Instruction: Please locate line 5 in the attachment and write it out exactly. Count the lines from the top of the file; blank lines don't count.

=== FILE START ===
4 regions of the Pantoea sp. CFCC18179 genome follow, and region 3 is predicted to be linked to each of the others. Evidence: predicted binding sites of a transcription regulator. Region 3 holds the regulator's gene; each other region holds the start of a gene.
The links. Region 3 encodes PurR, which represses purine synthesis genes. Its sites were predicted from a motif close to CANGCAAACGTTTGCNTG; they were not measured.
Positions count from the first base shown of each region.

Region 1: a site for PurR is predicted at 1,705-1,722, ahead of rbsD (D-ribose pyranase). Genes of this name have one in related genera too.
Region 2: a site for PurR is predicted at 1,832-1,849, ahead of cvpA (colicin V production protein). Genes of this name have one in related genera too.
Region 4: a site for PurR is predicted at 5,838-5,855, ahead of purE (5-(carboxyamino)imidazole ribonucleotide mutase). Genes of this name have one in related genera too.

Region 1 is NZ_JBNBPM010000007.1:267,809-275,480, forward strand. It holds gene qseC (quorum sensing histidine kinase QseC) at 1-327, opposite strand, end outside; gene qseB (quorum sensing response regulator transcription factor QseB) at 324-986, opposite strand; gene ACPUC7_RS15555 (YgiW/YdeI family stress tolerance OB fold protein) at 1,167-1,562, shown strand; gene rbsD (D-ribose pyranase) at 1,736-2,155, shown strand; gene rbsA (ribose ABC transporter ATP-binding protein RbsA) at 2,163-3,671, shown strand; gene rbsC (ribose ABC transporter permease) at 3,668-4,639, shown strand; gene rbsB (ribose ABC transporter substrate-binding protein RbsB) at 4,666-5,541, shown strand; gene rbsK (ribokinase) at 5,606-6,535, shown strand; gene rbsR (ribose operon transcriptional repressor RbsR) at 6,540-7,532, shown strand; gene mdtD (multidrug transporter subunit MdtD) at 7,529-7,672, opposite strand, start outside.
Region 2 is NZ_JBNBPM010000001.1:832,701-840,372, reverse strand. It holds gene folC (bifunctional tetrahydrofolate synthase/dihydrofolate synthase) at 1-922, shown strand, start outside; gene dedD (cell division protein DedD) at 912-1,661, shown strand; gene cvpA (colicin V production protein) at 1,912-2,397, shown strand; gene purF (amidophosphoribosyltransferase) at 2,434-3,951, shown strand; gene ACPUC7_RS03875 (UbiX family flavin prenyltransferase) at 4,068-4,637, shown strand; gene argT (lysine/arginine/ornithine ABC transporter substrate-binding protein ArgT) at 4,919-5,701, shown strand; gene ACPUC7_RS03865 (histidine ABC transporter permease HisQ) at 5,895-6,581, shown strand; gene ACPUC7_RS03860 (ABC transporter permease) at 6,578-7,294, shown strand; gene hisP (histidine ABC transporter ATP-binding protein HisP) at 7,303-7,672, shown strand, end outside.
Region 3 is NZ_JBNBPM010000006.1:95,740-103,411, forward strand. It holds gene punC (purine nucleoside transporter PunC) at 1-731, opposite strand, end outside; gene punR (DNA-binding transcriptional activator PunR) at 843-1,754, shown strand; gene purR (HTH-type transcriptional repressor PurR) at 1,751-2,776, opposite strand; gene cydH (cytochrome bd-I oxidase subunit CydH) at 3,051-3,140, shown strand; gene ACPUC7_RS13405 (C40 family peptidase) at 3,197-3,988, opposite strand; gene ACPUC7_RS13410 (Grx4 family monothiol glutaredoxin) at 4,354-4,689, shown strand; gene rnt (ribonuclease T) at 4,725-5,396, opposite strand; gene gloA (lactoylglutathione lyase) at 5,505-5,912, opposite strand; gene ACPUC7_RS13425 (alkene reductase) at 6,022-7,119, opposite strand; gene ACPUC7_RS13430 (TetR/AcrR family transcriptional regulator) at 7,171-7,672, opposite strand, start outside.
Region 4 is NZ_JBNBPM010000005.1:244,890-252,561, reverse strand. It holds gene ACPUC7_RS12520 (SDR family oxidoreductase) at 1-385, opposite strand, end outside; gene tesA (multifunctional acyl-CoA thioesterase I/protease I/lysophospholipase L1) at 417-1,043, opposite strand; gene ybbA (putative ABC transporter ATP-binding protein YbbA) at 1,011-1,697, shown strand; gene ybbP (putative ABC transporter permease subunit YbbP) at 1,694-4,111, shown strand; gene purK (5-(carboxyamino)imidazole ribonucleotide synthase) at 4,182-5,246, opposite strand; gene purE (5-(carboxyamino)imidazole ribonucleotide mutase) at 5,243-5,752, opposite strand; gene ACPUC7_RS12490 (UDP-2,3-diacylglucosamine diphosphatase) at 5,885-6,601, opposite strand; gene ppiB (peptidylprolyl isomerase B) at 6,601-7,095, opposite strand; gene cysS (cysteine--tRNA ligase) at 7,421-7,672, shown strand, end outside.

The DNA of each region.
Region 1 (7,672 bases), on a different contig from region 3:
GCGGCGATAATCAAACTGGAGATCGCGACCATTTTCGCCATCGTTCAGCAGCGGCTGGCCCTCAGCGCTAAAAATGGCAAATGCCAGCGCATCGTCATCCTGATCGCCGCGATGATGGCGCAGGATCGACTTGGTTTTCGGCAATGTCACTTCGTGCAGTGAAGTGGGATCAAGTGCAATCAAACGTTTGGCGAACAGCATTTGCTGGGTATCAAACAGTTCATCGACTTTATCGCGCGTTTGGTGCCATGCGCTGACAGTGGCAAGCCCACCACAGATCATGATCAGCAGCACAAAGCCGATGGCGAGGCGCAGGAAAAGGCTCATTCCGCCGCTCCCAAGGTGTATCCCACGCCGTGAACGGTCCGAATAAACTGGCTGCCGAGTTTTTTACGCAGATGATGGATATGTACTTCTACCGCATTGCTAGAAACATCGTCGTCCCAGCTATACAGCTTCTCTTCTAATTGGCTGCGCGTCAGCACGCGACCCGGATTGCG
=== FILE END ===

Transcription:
Region 2: a site for PurR is predicted at 1,832-1,849, ahead of cvpA (colicin V production protein). Genes of this name have one in related genera too.